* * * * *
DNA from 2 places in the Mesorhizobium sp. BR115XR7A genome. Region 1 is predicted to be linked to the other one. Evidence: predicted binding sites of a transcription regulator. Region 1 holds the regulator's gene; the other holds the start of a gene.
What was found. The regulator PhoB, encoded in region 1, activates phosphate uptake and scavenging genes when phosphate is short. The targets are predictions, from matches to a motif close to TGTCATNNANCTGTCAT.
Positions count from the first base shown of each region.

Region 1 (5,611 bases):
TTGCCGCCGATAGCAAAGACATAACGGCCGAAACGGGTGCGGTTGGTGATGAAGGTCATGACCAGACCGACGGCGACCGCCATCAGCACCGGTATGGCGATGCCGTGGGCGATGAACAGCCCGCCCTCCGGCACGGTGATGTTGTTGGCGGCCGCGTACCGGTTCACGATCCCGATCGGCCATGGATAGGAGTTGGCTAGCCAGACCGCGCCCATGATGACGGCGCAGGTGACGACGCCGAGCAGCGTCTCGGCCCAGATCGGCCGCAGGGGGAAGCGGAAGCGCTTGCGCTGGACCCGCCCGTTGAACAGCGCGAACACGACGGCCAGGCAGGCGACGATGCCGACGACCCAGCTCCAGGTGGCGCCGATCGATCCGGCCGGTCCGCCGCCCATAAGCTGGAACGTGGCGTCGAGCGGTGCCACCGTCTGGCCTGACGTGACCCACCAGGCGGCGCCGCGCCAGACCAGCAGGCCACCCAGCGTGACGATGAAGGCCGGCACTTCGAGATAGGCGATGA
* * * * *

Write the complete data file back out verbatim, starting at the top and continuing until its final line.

DNA from 2 places in the Mesorhizobium sp. BR115XR7A genome. Region 1 is predicted to be linked to the other one. Evidence: predicted binding sites of a transcription regulator. Region 1 holds the regulator's gene; the other holds the start of a gene.
What was found. The regulator PhoB, encoded in region 1, activates phosphate uptake and scavenging genes when phosphate is short. The targets are predictions, from matches to a motif close to TGTCATNNANCTGTCAT.
Positions count from the first base shown of each region.

Region 1 (5,611 bases):
TTGCCGCCGATAGCAAAGACATAACGGCCGAAACGGGTGCGGTTGGTGATGAAGGTCATGACCAGACCGACGGCGACCGCCATCAGCACCGGTATGGCGATGCCGTGGGCGATGAACAGCCCGCCCTCCGGCACGGTGATGTTGTTGGCGGCCGCGTACCGGTTCACGATCCCGATCGGCCATGGATAGGAGTTGGCTAGCCAGACCGCGCCCATGATGACGGCGCAGGTGACGACGCCGAGCAGCGTCTCGGCCCAGATCGGCCGCAGGGGGAAGCGGAAGCGCTTGCGCTGGACCCGCCCGTTGAACAGCGCGAACACGACGGCCAGGCAGGCGACGATGCCGACGACCCAGCTCCAGGTGGCGCCGATCGATCCGGCCGGTCCGCCGCCCATAAGCTGGAACGTGGCGTCGAGCGGTGCCACCGTCTGGCCTGACGTGACCCACCAGGCGGCGCCGCGCCAGACCAGCAGGCCACCCAGCGTGACGATGAAGGCCGGCACTTCGAGATAGGCGATGA